The only way to really assure a review sticks is to have them go to the site naturally without any assistance and that’s a tough nut to crack. Google looks at originating links and IP addresses, and that puts dealerships at a huge disadvantage. When that algorithm update hit, it wiped all of that out.

I spoke with a rep at Digital Dealer and he said that Google is still tweaking that algorithm, so hopefully there will be reviews being reinstated on the near horizon similar to what happens at Yelp where they change their mind off and on.

Kate Post December 18, 2012 at 1:26 pm

I agree with both David and Horton on many counts here,

It is tough to get around very advanced algorithms, especially with Panda’s release and the Google + Local community on lock-down (under Google’s control.)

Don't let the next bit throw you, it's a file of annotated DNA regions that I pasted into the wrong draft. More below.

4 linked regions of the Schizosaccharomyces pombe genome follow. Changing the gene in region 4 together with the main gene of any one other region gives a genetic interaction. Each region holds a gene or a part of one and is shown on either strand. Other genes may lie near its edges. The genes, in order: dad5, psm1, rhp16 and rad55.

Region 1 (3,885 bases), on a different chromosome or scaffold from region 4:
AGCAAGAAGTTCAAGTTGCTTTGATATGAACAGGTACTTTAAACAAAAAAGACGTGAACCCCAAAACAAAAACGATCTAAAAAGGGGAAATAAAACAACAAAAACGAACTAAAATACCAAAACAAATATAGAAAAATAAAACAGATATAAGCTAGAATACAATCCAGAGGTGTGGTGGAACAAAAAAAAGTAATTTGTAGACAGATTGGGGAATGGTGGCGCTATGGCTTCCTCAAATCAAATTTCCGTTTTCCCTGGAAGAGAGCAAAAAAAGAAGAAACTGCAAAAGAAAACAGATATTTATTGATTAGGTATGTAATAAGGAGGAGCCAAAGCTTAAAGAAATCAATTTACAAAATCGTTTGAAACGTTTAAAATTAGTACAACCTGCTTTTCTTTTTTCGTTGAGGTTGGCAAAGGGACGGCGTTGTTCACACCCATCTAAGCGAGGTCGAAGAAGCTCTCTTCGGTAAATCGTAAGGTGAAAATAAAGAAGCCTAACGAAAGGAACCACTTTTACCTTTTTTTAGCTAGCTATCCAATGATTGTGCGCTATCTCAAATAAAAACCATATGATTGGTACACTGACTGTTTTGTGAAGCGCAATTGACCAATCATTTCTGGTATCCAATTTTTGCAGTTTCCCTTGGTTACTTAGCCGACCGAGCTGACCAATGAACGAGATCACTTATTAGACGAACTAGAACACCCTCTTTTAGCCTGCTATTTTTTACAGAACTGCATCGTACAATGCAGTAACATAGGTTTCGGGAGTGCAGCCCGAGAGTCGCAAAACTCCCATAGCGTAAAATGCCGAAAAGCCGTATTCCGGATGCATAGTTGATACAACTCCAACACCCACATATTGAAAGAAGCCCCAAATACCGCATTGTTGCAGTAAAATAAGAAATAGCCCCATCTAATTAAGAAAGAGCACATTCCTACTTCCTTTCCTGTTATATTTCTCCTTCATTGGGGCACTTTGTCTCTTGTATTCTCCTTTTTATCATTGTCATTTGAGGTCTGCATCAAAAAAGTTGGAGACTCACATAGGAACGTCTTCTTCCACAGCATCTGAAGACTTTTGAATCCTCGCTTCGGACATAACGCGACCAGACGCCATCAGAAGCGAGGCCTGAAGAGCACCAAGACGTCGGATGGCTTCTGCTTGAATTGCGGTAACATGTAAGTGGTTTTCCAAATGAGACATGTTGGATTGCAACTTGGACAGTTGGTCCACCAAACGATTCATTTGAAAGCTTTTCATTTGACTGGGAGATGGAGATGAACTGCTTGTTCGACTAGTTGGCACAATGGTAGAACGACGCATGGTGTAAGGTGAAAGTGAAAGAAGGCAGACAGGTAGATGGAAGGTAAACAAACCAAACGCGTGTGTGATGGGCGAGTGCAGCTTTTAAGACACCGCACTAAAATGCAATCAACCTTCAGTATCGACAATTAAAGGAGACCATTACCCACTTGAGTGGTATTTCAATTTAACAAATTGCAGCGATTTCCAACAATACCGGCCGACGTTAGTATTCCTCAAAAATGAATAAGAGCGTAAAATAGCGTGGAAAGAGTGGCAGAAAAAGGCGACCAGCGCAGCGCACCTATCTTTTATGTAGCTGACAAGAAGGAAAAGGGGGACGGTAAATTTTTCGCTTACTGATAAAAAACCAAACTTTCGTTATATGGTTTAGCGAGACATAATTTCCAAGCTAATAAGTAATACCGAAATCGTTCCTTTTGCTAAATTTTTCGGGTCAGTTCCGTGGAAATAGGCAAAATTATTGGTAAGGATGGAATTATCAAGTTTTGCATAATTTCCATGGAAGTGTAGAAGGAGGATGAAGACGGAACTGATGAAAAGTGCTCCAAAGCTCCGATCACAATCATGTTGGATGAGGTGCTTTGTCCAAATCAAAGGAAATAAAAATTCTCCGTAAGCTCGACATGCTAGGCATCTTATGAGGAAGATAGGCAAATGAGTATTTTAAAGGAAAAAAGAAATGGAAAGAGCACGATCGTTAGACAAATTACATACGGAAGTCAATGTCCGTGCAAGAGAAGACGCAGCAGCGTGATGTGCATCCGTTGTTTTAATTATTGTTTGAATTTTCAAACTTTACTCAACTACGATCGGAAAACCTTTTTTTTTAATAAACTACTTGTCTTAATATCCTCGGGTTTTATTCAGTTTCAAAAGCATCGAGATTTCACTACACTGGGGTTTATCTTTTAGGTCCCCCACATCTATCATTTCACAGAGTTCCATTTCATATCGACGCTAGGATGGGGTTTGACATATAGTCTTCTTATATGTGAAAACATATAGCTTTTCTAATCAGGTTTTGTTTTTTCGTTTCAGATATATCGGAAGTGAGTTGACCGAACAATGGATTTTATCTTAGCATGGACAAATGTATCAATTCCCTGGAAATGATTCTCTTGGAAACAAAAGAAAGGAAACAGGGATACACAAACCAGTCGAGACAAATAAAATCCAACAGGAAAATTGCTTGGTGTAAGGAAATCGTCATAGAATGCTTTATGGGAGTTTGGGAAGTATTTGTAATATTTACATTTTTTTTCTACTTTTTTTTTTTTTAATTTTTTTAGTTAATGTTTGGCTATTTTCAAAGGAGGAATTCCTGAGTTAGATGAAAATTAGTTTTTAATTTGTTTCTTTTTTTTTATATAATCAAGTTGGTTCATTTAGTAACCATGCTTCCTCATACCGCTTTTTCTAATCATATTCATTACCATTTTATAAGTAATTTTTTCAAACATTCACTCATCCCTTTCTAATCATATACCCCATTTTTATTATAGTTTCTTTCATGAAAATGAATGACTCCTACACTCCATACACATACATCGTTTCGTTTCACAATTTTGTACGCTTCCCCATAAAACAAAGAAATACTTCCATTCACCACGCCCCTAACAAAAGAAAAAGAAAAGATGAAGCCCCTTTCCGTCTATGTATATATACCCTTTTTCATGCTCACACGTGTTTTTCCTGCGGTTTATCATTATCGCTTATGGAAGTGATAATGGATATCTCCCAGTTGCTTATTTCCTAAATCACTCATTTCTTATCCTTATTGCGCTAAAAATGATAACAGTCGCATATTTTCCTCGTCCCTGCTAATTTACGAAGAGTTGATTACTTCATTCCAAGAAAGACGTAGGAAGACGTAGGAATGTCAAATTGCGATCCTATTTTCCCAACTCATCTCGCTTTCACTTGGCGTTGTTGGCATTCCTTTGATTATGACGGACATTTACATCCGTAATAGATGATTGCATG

It seems so ‘old-school,’ but organic ways to encourage feedback without providing a user-friendly but traceable link are small business or thank you cards reminding the customer to please let the business know about their experience so they can improve upon their customer service and keep in touch.

Nothing like a simple gesture, hand written note with this card and review logos, a bottle of water or a cookie, to show you truly care. It’s those unique personal touches that will make someone want to get online and shout their feelings from the rooftops.

Also, QR codes using goo.gl (like bit.ly) links on paper that link to the review sites that are not Google + Local have been shown to work and stick online.

~Socially~

Kate

Leave a Comment

Previous post:

Next post: